How does filtration work with surgical masks?

During the last several months, a lot of people who had never had to think about face masks or any type of personal protective equipment have been hearing a lot about them. Sometimes the terms can be confusing, and with all this new information is easy to get lost. Many of us in the United States have been wearing the famous surgical masks for the majority of the year, but a lot of people don't know how they work. In this article, we'll discuss surgical masks, their effectiveness for virus protection, and how they filter out particles from the air.

Surgical face masks are a type of disposable face mask used widely in the healthcare profession. As the name suggests, they’re used during surgeries, but they can also be called medical masks as they’re used during other procedures. They’re often referred to as ‘regular’ face masks, but not any type of face mask can substitute them in healthcare settings, as these are tightly-regulated face masks made specifically for the healthcare field.

They act as a physical barrier against fluids in the form of droplets, sprays, splashes or splatter, that may be infected or contaminated. These fluids can sometimes carry airborne particles considered pathogenic, and when they reach the mucous membranes in the nose or mouth, they can start replicating and colonizing the airways. Surgical masks can prevent them from reaching these mucous membranes, and preventing the potential diseases they can cause.

As a filter, these face masks can only trap large particles, and they can’t filter out smaller airborne particles like dust and smoke, and viruses like the flu, from the air. As we mentioned, a surgical mask acts primarily as a physical barrier to prevent the fluids from being in contact with the wearer’s mouth or nose. They’re usually also used with face shields for protection of the eyes as well.

This protection works in both ways, as the fluids released by the wearer when they talk, cough, or sneeze, are also prevented from reaching the environment. This is why surgical masks are often used in the healthcare field to maintain a sterile field during surgeries to prevent the contamination of the wound, as well as other medical procedures where keeping the field sterile is also important. They're also often used when treating immunocompromised patients in which usually harmless pathogens released by healthy people can cause serious infections.

Unlike N95 masks, surgical face masks aren’t recommended by the Centers for Disease Control and Prevention (CDC) to be used for virus protection during the COVID-19 pandemic. Besides their lower filtration and antiviral properties, we just mentioned, they’re also loose-fitting, which leaves spaces between the face and the mask where air can leak. This way, the air can either come out of the wearer’s mouth and nose or reach them without being filtered first. This is why N95 masks are considered the best option for virus protection during the COVID-19 pandemic, along with KN95 masks.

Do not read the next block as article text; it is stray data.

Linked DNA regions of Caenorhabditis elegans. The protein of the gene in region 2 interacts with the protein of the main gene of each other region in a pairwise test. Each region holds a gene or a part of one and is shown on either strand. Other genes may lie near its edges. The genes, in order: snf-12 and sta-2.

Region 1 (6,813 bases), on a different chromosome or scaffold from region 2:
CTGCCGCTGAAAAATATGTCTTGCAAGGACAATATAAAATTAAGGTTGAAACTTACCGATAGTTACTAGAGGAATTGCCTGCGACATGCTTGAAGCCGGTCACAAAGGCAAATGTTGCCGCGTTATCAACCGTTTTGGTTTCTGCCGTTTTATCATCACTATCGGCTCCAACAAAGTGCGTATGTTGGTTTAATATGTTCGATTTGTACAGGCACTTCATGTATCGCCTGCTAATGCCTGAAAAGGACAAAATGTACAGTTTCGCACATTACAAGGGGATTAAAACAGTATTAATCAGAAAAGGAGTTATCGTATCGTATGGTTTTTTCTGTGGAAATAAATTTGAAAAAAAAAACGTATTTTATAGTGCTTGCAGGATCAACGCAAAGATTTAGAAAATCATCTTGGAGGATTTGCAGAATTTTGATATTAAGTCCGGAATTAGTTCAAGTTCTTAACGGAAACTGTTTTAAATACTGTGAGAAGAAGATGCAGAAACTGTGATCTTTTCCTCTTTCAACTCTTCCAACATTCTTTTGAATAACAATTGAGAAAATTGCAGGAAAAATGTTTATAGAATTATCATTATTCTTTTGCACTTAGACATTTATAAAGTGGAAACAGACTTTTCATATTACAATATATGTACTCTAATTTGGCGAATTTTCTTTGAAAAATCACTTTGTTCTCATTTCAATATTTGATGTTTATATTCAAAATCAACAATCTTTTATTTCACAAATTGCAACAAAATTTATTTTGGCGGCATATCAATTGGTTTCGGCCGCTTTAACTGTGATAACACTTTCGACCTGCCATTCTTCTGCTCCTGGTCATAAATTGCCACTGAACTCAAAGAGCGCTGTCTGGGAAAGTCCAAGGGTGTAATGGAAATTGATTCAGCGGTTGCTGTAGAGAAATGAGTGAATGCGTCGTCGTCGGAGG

Since they’re disposable face masks, as the name suggests, they’re designed to be used only once and then discarded. As soon as the face mask is wet or damaged, it must be removed and replaced immediately. They’re also not meant to be shared with other colleagues. Before and after handling the face mask, washing the hands properly is always recommended, as well as handling it by the ear-loops o straps and never touching the inner or outer part of the face mask. This ensures no contamination is happening in either way.

As we mentioned, surgical masks aren’t made to filter out small particles, and they allow air leakage which decreases their filtration rate. However, they share the same filtration method with N95 masks, it’s just that the latter are much more efficient. Like the respirators, surgical masks use non-woven material, also known as melt-blown material, which is a raw material made out of the plastic called polypropylene.

Polypropylene has many uses in a wide variety of fields, but they have a particular main role in most medical supplies and PPE, including masks and respirators. The non-woven fabric is obtained by putting the polypropylene through mechanical, chemical, or thermic processes, resulting in a fabric with a lot of holes in it. This material, the non-woven fabric, is used as the filtering part of the respirators and the masks, and the little holes are small enough to trap certain particles.

Airborne particles have a diameter of 0.3 microns, which means that to filter them out, the holes in the melt-blown material need to be smaller than that. Face masks and respirators, besides being effective to filter out these particles, they also need to meet breathability requirements, and holes with such a small diameter would not allow that. This is why many manufacturers use a combination of other filtration methods that would allow them to have holes in the filter material with a larger diameter.

One of the most used methods is electrostatic filtration, a method in which electrostatic charges are added to the naturally neutral non-woven fabric. The principle of this method is that the charges will attract particles, both small and large, with the opposite charge, trapping them and preventing them from entering the airway. This way, the holes in the filter media can be larger, ensuring proper breathability.

In the USA, authorities have been urging the general public to wear non-medical-grade face masks for virus protection. These can be found for sale easily online, with options in a smaller size for kids, and to buy in bulk and wholesale. Medical-grade masks like the 3M N95 masks in the models 3M 8210 and 3M 8511 need to be reserved for the healthcare workers on the frontlines of the pandemic.

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